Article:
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When we brought our newborn baby home from the hospital, I smugly thought we’d been given the gift of one of those babies who sleeps through the night.
Apparently, those kinds of babies aren’t just magical, mythical legends. Our baby slept well from day one, so we thought we could breathe a sigh of relief. On we trudged through months one, two, and three. She continued to sleep great at night, just waking up to eat and going right back down.
But then month four hit. And I kid you not: My daughter has rarely slept through the night since. She just turned 18 months last week.
The culprit? Sleep regression. Here’s what you need to know about sleep regression, how to handle it, and what you can do to help your baby get some sleep.
Sleep regression refers to a baby who seems to “regress” in sleep habits. They might wake up more often at night, or resist sleep all together. Most commonly, babies do a bit of both.
When it comes to how a baby’s sleep habits change over the first year of life, sleep regression might not be the best term. Instead, it might be more appropriate to think of it as “sleep development.” A baby’s sleep patterns
The American Academy of Pediatrics (AAP) explains that for the first month or two of life, there’s no rhyme or reason to an infant’s sleep patterns. They’re adjusting to life outside of the womb.
Don’t fret if your baby doesn’t sleep during the nighttime hours. It’s normal during this adjustment period. But when your baby is around 2 months old, you’ll want to start reinforcing more stable sleep patterns.
If you’re successful at getting your baby to sleep regularly by the 2-month mark, you may be rejoicing a bit. That is, until that first dreaded sleep regression starts at four months.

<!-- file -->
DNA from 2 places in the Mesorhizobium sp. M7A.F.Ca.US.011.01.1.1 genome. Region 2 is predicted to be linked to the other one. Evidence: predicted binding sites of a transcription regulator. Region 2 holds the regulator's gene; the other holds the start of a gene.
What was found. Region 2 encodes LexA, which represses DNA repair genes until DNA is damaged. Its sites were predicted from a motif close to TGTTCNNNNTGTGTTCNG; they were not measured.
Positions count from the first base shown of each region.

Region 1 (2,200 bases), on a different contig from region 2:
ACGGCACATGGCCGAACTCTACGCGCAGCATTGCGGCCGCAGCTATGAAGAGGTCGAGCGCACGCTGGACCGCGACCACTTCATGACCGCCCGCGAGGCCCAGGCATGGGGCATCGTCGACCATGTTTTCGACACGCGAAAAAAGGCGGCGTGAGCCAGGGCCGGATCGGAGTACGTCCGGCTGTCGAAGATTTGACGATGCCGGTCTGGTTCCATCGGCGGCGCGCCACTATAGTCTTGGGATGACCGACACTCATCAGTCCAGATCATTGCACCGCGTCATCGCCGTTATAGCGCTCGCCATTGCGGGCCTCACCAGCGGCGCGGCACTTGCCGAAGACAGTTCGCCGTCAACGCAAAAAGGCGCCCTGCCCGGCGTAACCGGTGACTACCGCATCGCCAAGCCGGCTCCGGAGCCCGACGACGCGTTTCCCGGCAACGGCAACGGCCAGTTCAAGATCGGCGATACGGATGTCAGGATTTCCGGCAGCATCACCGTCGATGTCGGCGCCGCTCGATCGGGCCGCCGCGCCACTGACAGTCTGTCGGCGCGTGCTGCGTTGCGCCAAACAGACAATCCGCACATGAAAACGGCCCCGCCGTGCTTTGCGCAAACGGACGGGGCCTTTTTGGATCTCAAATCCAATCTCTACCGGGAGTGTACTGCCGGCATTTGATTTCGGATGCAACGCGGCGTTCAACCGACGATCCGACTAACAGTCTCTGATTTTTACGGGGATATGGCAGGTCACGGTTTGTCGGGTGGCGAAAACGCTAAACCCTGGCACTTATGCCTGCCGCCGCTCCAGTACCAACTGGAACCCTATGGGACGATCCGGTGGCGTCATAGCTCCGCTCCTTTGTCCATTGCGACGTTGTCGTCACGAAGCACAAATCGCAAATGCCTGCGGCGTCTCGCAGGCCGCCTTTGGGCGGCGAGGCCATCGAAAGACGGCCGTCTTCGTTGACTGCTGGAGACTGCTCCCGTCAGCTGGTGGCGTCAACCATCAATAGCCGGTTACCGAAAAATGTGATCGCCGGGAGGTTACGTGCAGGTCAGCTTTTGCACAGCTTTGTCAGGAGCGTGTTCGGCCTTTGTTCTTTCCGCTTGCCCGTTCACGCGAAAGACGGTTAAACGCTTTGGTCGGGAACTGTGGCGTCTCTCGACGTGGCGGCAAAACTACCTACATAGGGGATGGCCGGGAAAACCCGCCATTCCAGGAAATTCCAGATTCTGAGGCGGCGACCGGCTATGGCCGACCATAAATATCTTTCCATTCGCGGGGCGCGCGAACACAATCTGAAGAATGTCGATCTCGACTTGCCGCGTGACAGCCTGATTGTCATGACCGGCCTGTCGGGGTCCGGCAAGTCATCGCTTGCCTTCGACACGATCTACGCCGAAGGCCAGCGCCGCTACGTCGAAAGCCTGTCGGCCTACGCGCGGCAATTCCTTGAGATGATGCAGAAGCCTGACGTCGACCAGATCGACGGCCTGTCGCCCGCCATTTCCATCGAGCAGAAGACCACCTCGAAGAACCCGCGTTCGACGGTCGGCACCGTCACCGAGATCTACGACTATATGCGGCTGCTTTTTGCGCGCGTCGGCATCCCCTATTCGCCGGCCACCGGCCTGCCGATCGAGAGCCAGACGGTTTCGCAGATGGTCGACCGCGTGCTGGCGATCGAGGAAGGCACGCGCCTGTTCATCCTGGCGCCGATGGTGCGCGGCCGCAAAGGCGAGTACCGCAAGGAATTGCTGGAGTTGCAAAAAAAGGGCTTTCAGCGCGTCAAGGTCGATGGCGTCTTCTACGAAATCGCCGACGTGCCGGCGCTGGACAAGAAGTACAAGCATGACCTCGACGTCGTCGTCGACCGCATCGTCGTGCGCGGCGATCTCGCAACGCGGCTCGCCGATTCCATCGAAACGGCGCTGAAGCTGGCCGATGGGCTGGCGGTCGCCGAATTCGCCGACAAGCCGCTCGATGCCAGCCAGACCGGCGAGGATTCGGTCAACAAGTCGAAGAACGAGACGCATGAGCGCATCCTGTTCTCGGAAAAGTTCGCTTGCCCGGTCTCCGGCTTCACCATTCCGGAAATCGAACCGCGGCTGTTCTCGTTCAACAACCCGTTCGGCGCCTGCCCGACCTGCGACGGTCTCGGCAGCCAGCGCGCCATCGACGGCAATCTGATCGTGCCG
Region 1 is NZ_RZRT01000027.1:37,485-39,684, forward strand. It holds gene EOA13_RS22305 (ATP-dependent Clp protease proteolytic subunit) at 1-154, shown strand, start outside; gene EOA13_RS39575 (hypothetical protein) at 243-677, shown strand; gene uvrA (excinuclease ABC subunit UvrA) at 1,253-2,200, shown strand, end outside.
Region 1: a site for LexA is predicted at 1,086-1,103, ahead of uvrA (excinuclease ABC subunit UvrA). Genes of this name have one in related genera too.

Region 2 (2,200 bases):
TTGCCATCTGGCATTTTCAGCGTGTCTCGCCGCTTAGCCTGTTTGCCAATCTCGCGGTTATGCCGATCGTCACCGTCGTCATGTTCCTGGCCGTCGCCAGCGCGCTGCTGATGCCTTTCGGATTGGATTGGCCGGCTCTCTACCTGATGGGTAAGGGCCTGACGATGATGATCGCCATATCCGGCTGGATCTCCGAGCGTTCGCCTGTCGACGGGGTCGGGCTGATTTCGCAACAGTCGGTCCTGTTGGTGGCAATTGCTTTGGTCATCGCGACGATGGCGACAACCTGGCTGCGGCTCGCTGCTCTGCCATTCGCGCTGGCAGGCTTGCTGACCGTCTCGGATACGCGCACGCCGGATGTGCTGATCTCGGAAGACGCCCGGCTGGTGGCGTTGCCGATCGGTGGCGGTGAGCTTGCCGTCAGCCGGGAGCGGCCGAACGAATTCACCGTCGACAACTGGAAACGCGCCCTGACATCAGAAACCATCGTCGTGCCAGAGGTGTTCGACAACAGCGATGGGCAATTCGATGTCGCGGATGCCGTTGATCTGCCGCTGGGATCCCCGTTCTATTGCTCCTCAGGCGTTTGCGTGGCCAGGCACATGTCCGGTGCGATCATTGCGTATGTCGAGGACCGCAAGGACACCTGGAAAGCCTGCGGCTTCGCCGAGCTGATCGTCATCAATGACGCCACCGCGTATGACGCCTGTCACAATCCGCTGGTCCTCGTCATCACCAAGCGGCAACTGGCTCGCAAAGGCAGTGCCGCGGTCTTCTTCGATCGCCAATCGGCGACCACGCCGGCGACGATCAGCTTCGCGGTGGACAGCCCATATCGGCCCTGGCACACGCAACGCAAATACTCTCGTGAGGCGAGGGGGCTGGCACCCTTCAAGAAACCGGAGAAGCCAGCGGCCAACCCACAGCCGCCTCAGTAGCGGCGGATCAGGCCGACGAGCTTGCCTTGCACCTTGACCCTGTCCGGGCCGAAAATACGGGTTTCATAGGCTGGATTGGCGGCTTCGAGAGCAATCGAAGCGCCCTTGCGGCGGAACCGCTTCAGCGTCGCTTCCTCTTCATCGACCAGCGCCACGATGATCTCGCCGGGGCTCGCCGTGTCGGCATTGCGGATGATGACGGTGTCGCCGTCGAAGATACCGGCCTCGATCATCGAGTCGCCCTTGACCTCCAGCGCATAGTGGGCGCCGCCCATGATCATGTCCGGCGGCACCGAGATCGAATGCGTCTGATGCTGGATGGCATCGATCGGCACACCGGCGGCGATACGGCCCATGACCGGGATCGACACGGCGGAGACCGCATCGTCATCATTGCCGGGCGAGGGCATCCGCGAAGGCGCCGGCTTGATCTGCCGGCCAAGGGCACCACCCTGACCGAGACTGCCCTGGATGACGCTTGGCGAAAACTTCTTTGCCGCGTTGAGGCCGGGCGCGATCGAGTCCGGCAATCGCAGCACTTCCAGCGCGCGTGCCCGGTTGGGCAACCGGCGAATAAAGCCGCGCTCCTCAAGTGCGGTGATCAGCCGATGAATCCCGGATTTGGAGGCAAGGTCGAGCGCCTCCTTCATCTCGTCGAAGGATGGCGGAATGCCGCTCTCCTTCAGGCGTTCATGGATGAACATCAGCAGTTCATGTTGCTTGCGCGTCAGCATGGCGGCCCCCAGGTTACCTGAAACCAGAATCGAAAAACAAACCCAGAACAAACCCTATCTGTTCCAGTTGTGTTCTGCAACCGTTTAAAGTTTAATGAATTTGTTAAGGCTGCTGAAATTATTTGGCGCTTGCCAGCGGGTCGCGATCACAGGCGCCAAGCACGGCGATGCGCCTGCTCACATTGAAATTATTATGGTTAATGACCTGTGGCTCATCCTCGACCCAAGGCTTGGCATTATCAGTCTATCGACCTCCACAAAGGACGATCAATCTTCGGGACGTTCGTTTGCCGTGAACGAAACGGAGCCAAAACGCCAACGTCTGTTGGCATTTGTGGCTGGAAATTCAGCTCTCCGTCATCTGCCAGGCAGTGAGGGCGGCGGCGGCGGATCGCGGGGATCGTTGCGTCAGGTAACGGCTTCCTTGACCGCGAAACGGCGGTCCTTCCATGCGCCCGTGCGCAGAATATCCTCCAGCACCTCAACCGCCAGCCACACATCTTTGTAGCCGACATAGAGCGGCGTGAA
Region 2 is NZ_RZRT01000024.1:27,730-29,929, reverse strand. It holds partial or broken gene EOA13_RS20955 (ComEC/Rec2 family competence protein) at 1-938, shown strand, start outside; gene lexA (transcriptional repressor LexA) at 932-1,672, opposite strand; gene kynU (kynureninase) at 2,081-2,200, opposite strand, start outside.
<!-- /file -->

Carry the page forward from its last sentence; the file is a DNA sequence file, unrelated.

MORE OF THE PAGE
The first sleep regression usually happens at around 4 months. Your baby might experience a growth spurt around this time. Sometimes, these developments are called the “wonder weeks” because there’s a lot of wonderful brain development happening.
Your baby will go through an adjustment period during the “wonder weeks.”
Sleep regression can occur when a baby:
- develops the ability to know when they’re separated from their caregiver
- learns to roll over
- starts eating solids foods
You may notice your baby eating more during this period of growth. This is also when your baby’s brain develops separation anxiety.
Babies might wake up more at night and display a reluctance to go back to sleep, or even have trouble going to sleep in the first place.
To battle sleep regression, stick to the sleep routine habits you’ve established, like dimming the lights, a bath, or rocking.
After that first sleep regression, your baby may also encounter sleep regression at ages 6 months, 9 months, and 12 months. They also might regress when they start to walk, and again at 18 months.
For all sleep regression, the AAP recommends the following:
- Make sure your child has a bedtime routine and a consistent place to sleep.
- Make sure you’re following a routine when your child wakes up at night.
- Give your child the opportunity to self-soothe first before comforting them.
- Try putting your baby to bed when they’re awake to help teach them how to go to sleep on their own.
Whatever sleep training methods you try, being consistent is key.
If you’d like to learn more about gentle sleep training methods, look for the following resources.
“The Newborn Sleep Book” by Dr. Lewis Jassey and Dr. Jonathan Jassey
A team of pediatricians wrote this book. It promises to get any baby to sleep through the night. The authors maintain that sleeping’s a skill parents need to teach babies, just like potty training or eating with a fork. It makes sense, right?
“The Natural Baby Sleep Solution: Use Your Child’s Internal Sleep Rhythms for Better Nights and Naps” by Polly Moore
Every baby is different, so it might take some time to figure out your baby’s exact sleep schedule and rhythm. This book can help you learn your baby’s cues.
“The Baby Sleep Book: The Complete Guide to a Good Night’s Rest for the Whole Family” by William Sears
Dr. Sears pioneered sleep training. This book is the original of his series of books and resources.
A long-term study published in the journal Pediatrics found that behavioral sleep programs and interventions are both safe and effective.
If your baby is continuously having trouble sleeping and doesn’t improve, talk to your doctor. You also might want to work with an infant sleep specialist.
Sleep is an important part of health for babies and children (and parents!) that shouldn’t be overlooked.